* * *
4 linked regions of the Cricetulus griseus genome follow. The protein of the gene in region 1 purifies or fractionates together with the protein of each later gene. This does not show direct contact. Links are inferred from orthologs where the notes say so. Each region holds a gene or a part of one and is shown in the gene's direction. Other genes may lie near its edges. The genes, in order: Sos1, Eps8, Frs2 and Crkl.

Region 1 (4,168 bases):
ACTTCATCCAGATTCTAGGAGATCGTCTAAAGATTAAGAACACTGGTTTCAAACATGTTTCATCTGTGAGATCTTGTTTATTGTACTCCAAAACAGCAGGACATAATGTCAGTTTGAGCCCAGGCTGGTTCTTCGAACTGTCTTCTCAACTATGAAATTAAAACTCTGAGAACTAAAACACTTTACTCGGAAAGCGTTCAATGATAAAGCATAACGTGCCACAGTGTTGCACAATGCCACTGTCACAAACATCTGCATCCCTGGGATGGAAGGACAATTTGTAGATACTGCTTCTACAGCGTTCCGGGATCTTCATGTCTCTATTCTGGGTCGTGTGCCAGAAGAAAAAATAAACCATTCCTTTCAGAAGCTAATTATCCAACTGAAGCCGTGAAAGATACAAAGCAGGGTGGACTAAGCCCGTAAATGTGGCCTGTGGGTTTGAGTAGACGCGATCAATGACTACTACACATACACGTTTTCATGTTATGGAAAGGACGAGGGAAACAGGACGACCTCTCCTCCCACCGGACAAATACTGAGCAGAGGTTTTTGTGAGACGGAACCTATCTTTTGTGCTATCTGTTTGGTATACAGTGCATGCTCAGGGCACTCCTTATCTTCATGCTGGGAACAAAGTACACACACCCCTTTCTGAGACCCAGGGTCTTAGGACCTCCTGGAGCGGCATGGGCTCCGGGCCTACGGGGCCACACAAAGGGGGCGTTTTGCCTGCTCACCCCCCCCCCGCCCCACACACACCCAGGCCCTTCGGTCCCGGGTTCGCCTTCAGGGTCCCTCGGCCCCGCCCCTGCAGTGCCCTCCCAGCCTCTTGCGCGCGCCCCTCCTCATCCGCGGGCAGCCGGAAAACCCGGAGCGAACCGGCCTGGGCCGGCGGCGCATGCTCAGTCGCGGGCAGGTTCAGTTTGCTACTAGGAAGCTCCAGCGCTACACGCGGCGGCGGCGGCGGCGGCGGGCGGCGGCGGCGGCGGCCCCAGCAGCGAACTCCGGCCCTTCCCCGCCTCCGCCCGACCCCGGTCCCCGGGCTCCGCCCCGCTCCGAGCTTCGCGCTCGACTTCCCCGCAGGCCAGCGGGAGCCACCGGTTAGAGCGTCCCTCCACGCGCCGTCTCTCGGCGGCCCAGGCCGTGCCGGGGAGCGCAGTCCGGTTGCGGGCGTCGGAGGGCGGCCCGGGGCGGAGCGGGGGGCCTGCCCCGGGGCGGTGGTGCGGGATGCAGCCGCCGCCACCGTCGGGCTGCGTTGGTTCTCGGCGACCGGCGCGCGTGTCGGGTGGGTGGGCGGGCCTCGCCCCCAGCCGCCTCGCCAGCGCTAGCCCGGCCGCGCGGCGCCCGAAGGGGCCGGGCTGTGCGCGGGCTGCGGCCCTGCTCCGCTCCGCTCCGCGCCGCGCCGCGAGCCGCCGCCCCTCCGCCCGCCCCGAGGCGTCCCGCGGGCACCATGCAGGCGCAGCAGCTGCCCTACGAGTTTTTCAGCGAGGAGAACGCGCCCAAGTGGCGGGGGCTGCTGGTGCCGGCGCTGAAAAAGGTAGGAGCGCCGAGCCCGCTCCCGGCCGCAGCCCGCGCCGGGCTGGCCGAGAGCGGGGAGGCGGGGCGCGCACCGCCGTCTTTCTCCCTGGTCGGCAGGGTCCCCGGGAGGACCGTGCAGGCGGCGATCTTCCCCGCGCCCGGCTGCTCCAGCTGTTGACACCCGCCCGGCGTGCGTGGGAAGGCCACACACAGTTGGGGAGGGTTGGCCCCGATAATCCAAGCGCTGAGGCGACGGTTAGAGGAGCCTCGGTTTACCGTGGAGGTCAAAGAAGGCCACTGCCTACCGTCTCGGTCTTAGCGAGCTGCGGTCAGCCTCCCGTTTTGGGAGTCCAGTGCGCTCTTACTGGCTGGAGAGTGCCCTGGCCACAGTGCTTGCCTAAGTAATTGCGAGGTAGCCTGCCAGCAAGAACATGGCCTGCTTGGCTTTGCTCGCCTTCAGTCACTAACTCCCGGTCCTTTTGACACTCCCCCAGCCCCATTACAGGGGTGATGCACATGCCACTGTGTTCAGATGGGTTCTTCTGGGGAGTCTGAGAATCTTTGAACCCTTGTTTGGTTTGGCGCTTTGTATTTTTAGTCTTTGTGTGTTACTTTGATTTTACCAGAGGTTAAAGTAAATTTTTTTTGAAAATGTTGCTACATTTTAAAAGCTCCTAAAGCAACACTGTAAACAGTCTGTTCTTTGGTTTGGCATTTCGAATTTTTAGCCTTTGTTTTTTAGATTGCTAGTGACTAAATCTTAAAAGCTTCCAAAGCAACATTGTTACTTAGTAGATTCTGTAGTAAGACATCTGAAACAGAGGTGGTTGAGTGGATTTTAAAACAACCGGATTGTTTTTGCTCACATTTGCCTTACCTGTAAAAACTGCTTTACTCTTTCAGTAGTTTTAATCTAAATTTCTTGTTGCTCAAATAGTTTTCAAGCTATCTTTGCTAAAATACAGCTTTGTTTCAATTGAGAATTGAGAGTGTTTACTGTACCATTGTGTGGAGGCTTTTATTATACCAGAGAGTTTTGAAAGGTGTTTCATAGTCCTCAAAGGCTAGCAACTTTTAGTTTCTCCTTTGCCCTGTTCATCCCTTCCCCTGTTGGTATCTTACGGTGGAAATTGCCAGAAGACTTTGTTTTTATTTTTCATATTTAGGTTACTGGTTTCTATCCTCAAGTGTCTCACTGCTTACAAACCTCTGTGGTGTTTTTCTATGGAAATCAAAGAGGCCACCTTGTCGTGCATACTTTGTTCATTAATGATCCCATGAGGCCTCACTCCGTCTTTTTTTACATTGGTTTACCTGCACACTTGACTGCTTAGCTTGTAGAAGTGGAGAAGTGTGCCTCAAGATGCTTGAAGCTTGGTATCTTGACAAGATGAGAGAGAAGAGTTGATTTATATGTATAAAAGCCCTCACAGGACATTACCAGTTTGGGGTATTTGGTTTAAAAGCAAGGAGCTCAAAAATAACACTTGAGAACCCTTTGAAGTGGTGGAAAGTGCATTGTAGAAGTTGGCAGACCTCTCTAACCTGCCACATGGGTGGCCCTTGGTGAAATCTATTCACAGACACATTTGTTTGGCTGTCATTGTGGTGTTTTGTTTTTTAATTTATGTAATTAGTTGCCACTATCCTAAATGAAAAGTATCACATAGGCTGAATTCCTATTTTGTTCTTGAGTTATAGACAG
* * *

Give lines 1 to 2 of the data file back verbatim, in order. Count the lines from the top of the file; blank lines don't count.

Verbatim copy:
4 linked regions of the Cricetulus griseus genome follow. The protein of the gene in region 1 purifies or fractionates together with the protein of each later gene. This does not show direct contact. Links are inferred from orthologs where the notes say so. Each region holds a gene or a part of one and is shown in the gene's direction. Other genes may lie near its edges. The genes, in order: Sos1, Eps8, Frs2 and Crkl.

Region 1 (4,168 bases):